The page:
Mary Holbrook-Joseph Thompson
Alice Thompson-Joseph Rockwood
Levi Rockwood-Deborah Lazell
Susannah Rockwood-Nahum Hollbrook
Joseph Holbrook-Mary Elizabeth Whittemore
Fremont Holbrook-Phoebe Brown
Loren Holbrook-Etta Stanard
Gladys Holbrook-Richard Allen
Their descendants

There is also a second line:

Richard Godfrey-(Jane?) Turner
Alice Godfrey-Peter Holbrook
Joseph Holbrook-Mary Cook
Jesse Holbrook-Abigail Thayer
Amariah Holbrook-Molly Wright
Nahum Holbrook-Susannah Rockwood

So I think anyone from Nahum Holbrook on down is their own cousin, somehow!  

Friday, January 5, 2018

Holbrook line: Thomas Bliss, Immigrant

While doing a little research about Thomas Bliss, I learned that there are at least two Thomas Blisses in New England during roughly the same time period.  Some trees have them mixed together, and I've spend considerable time trying to apply the right facts to the right gentleman.  I hope I have this correct now.  If I still have some doubts, I'll try to point them out as I go along.  And if I get something wrong, please contact me, especially if you have better sources than I've used!

Thomas was most likely born about 1588 in the village of Preston Parva, Daventry, Northamptonshire, England.  This is pretty much in the geographical center of England, with no ocean waters close.  It may have been largely an agricultural town, but Thomas learned the trade of blacksmithing.  We don't know much about his parents although at least one blog post lists them as John Bliss of Daventry and later Preston Parva, and Alice Smith. Another source gives William Bliss and Elizabeth Oliphant as being his parents.  More research, again, is needed.

Thomas married Dorothy Wheatley on November 22, 1614 in Daventry.  She apparently died in 1631, after giving birth to seven children.  Then it gets confusing.  He may have married Abigail Southam, or that may have been his cousin Thomas who married Abigail.  No record of her death has been found.  It does appear that Thomas and his children by Dorothy emigrated to Massachusetts in about 1638, and it seems a little unlikely that he would have made this trip with up to seven children, if he didn't have a wife or other family member to help with the children.  There is also a slight possibility that the Dorothy Bliss who died in 1631 was a different Dorothy Bliss, and that Dorothy Wheatley Bliss died in 1646 in Rehoboth, Bristol County, Massachusetts.  I'm not finding documentation for that death report, but it could very well exist.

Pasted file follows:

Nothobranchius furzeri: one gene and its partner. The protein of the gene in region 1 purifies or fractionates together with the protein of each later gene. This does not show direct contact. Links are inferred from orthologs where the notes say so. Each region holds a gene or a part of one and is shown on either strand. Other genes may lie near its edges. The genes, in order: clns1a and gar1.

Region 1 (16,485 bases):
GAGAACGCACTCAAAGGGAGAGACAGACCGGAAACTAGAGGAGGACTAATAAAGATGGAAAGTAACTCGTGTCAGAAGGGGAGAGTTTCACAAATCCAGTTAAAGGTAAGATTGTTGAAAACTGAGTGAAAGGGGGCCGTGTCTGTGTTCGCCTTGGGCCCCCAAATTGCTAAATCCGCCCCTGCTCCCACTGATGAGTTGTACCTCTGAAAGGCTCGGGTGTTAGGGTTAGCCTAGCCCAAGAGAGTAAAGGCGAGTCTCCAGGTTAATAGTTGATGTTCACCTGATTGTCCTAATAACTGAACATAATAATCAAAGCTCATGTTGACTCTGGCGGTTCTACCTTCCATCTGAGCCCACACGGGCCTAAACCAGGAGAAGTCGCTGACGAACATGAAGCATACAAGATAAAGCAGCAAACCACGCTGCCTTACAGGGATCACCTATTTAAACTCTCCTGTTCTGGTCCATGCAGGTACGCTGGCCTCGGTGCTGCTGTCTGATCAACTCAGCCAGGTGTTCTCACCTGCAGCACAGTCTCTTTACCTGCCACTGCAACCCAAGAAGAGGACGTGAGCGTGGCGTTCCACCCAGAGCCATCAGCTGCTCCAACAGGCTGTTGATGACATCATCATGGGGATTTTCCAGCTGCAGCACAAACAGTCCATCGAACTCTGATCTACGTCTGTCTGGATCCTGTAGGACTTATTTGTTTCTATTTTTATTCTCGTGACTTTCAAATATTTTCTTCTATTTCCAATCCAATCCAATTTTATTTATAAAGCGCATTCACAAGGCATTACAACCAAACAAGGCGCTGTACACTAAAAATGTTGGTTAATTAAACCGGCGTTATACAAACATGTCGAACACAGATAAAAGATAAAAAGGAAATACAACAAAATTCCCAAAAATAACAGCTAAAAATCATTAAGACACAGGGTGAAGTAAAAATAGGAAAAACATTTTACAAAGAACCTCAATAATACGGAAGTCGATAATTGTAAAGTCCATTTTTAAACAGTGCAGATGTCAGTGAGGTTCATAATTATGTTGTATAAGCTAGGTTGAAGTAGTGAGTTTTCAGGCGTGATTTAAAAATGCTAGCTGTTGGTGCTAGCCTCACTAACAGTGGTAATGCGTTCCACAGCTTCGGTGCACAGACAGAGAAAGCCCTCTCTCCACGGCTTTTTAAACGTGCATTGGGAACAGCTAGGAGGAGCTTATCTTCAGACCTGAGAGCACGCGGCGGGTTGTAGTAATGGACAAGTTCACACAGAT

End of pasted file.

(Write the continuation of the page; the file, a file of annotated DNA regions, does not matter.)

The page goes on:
Thomas and Dorothy's children were Elizabeth, Mary, Jane, John, Thomas, and Jonathan.  They may have also had a daughter Martha, who died young, and possibly Nathaniel, although I wonder if he belongs to the other Thomas Bliss. 

The family, with or without a wife and mother, came to New England in 1637 and settled first at Braintree.  There were granted land there in 1639, and Thomas too the freeman's oath in May 1642 in Cambridge.  Thomas was one of the original proprietors of Rehoboth, where he moved in 1643.  By the time they both died (before October of 1647, when the inventory was taken), they owned 45 acres of land.  Thomas was a blacksmith at Rehoboth, and also a farmer and surveyor.  The blacksmith trade would have supported his family during the lean times, while waiting for crops to grow and debts to be paid.